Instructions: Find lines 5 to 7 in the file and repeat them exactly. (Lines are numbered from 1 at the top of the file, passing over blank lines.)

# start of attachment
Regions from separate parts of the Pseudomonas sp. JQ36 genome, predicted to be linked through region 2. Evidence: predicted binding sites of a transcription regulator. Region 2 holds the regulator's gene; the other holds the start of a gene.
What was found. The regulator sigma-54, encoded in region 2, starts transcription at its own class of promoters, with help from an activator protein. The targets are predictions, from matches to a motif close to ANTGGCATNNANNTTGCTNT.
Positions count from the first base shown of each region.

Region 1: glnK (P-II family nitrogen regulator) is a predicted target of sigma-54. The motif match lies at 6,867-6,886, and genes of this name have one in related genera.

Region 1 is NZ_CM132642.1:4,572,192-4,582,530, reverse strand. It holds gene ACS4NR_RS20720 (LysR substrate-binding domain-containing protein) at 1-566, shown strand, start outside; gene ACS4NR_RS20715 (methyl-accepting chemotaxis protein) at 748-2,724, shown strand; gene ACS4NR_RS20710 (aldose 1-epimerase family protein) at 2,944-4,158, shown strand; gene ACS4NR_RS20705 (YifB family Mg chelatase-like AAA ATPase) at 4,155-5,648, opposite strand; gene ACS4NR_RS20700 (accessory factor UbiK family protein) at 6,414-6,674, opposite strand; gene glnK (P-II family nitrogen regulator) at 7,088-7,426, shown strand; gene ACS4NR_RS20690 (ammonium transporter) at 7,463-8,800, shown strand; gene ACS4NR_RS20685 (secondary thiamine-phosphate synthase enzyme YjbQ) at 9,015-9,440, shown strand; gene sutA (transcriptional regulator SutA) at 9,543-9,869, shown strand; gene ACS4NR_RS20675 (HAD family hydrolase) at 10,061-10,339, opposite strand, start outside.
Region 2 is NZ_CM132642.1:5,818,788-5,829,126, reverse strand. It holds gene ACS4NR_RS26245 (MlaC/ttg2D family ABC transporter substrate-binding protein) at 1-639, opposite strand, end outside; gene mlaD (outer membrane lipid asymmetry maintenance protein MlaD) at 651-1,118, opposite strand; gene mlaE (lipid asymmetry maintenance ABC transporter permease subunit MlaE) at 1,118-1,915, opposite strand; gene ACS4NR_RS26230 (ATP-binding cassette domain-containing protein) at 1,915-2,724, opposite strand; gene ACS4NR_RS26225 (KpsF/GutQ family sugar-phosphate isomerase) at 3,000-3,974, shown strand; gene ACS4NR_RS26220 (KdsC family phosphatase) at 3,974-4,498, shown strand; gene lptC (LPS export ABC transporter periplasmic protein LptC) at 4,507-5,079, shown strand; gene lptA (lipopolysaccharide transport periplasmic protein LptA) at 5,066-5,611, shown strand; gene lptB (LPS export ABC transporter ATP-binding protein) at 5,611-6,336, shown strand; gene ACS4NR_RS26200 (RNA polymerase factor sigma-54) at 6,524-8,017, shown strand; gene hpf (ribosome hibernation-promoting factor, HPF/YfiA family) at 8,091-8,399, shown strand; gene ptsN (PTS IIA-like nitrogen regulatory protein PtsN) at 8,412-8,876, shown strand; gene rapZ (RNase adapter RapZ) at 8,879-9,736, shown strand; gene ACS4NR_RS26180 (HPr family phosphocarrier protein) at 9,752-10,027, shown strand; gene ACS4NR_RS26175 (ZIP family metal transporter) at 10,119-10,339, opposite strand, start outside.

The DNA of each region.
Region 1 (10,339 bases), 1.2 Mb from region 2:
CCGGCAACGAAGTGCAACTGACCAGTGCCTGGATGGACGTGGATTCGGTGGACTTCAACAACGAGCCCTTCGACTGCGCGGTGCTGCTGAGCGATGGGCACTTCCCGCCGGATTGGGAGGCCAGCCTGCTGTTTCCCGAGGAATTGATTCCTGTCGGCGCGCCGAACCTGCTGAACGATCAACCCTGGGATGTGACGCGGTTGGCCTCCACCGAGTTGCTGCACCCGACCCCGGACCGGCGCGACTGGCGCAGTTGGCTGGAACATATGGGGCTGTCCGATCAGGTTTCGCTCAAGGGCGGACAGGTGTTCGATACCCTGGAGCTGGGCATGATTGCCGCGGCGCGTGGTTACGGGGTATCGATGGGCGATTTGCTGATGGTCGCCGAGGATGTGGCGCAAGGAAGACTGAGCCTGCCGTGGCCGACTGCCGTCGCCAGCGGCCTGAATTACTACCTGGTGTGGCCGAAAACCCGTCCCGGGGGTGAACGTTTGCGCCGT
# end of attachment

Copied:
Region 1 is NZ_CM132642.1:4,572,192-4,582,530, reverse strand. It holds gene ACS4NR_RS20720 (LysR substrate-binding domain-containing protein) at 1-566, shown strand, start outside; gene ACS4NR_RS20715 (methyl-accepting chemotaxis protein) at 748-2,724, shown strand; gene ACS4NR_RS20710 (aldose 1-epimerase family protein) at 2,944-4,158, shown strand; gene ACS4NR_RS20705 (YifB family Mg chelatase-like AAA ATPase) at 4,155-5,648, opposite strand; gene ACS4NR_RS20700 (accessory factor UbiK family protein) at 6,414-6,674, opposite strand; gene glnK (P-II family nitrogen regulator) at 7,088-7,426, shown strand; gene ACS4NR_RS20690 (ammonium transporter) at 7,463-8,800, shown strand; gene ACS4NR_RS20685 (secondary thiamine-phosphate synthase enzyme YjbQ) at 9,015-9,440, shown strand; gene sutA (transcriptional regulator SutA) at 9,543-9,869, shown strand; gene ACS4NR_RS20675 (HAD family hydrolase) at 10,061-10,339, opposite strand, start outside.
Region 2 is NZ_CM132642.1:5,818,788-5,829,126, reverse strand. It holds gene ACS4NR_RS26245 (MlaC/ttg2D family ABC transporter substrate-binding protein) at 1-639, opposite strand, end outside; gene mlaD (outer membrane lipid asymmetry maintenance protein MlaD) at 651-1,118, opposite strand; gene mlaE (lipid asymmetry maintenance ABC transporter permease subunit MlaE) at 1,118-1,915, opposite strand; gene ACS4NR_RS26230 (ATP-binding cassette domain-containing protein) at 1,915-2,724, opposite strand; gene ACS4NR_RS26225 (KpsF/GutQ family sugar-phosphate isomerase) at 3,000-3,974, shown strand; gene ACS4NR_RS26220 (KdsC family phosphatase) at 3,974-4,498, shown strand; gene lptC (LPS export ABC transporter periplasmic protein LptC) at 4,507-5,079, shown strand; gene lptA (lipopolysaccharide transport periplasmic protein LptA) at 5,066-5,611, shown strand; gene lptB (LPS export ABC transporter ATP-binding protein) at 5,611-6,336, shown strand; gene ACS4NR_RS26200 (RNA polymerase factor sigma-54) at 6,524-8,017, shown strand; gene hpf (ribosome hibernation-promoting factor, HPF/YfiA family) at 8,091-8,399, shown strand; gene ptsN (PTS IIA-like nitrogen regulatory protein PtsN) at 8,412-8,876, shown strand; gene rapZ (RNase adapter RapZ) at 8,879-9,736, shown strand; gene ACS4NR_RS26180 (HPr family phosphocarrier protein) at 9,752-10,027, shown strand; gene ACS4NR_RS26175 (ZIP family metal transporter) at 10,119-10,339, opposite strand, start outside.

The DNA of each region.